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EDITORIAL: Movie-day at the schools? Why?

Posted by jahanzaibmemon on January 3, 2008

Are schools enabling today’s reading-averse generation?

THE SHOWING OF R-rated movies in the Beloit School District prompted the school board to prohibit the practice, presumably over material that might be considered inappropriate by some students and parents.

In turn, that prohibition sparked objections from some teachers that the school board was micro-managing their classrooms. The chairman of the high school’s social studies department said, “I think probably our greatest disappointment was there was no dialogue with any of us from the board when they started to discuss this.”

Meanwhile, some students circulated a petition in opposition to the board policy.
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THE SCHOOLS can still show G- and PG-rated movies and, as board policy committee chair Pam Charles stated, “With a little imagination the teacher can come up with movies not rated R.”

Probably so.

But this question occurs to us: Why show Hollywood movies at all?

An argument could be made if the movies were being shown in a film class for study as an art form. But, otherwise, what’s the point?

Even when the movies deal with historical subject matter, Hollywood usually takes so many liberties the true history is lost. It’s make-believe. Entertainment. Just sound and fury.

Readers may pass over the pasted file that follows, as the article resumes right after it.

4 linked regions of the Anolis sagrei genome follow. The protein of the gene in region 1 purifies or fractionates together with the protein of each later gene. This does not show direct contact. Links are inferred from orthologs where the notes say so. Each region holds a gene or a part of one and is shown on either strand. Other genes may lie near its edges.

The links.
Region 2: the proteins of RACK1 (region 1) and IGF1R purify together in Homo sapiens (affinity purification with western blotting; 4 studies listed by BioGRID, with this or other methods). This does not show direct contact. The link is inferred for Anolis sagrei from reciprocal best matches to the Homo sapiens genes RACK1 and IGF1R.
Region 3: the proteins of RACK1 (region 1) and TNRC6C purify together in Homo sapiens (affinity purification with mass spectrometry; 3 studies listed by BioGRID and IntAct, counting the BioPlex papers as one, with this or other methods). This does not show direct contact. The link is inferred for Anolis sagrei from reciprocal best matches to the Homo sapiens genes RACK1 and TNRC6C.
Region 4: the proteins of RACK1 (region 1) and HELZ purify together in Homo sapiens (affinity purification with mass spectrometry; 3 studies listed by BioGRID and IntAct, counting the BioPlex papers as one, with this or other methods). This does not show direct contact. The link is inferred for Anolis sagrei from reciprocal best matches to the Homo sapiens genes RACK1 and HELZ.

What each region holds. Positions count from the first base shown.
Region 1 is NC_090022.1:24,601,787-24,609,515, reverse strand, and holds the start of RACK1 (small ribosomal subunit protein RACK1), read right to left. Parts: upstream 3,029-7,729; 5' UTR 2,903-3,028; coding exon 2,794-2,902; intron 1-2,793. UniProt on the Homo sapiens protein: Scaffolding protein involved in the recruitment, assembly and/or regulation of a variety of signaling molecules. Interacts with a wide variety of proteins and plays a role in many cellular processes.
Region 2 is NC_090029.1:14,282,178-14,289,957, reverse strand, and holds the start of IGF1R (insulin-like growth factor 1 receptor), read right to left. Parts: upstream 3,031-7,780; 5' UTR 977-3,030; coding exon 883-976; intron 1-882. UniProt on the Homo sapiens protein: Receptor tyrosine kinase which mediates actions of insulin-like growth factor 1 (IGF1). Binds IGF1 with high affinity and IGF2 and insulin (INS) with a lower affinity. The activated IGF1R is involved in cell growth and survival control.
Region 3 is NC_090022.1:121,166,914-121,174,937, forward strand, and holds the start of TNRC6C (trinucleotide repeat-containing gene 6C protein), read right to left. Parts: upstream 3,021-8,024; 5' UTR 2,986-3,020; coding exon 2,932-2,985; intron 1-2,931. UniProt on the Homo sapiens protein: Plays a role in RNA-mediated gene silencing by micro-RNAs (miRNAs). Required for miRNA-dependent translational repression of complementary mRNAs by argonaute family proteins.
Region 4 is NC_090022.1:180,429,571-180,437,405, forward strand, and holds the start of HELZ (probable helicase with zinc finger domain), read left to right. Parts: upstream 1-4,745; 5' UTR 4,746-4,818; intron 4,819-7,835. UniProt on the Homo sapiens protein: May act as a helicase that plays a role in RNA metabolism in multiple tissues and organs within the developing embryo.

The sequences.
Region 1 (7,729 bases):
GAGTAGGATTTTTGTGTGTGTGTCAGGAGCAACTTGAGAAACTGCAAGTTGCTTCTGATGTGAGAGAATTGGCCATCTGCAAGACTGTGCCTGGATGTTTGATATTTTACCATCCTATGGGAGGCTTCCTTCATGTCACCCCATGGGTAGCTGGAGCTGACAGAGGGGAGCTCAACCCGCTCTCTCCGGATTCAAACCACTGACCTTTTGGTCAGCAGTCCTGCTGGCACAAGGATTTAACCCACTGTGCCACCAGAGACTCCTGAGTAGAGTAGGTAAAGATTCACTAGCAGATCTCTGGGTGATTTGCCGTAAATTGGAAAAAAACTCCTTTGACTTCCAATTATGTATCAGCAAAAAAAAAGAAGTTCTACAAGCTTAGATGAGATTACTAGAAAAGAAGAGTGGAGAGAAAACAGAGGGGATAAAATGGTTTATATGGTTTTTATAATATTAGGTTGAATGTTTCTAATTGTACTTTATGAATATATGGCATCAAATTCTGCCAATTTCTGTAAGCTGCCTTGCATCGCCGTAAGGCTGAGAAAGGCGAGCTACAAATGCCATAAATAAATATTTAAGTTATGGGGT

Academically, even the most historically-oriented films rarely stand up to factual review.

BESIDES, WE WOULD lay odds many parents have heard a recurring theme from their children. When it’s “movie day,” that’s basically a day off. For the pupils. For the teachers. Sure, there may be follow-up discussions, but for most of the kids it’s a pretty easy way to coast.

Kids like watching movies. And when the kids like it, there’s usually a reason.

Mind you, we’re not saying audio-visual aids in the classroom are all bad. We’re just questioning Hollywood-ized make-believe, the same things people go to video stores to rent.

There are fine documentaries and the kind of material found on, for example, the History Channel or the National Geographic channel. These, too, can be entertaining. More importantly, though, they are real and not the hyped-up Hollywood version of the facts.

Some documentaries may be even more raw than Hollywood films, and would require good judgment. Still, if students are to be exposed to difficult facts, isn’t it better if they are real facts?

AT THE RISK of seeming self-serving – we are in the reading business, after all – we also would hope the schools try to avoid further enabling this reading-challenged generation. Just because some students’ lives are dominated by television, video games and computer screens is no excuse for educators failing to insist these kids grasp the wonders of learning through the printed word.

Educators know that, at best, students receive a thin layer of knowledge at school. The real objective of education is to create the spark of learning in a child. Deep knowledge comes from further study and reading. Youngsters may learn that Thomas Jefferson was the primary author of the Declaration of Independence and bought the Louisiana Territory from France as the nation’s third president. But to know Jefferson, and understand the philosophical underpinnings he helped build into America’s story, students must read. One of the most important goals of education should be to create life-long reading habits for students.

Do Hollywood movies fit in that plan? Let’s say, we are not convinced.

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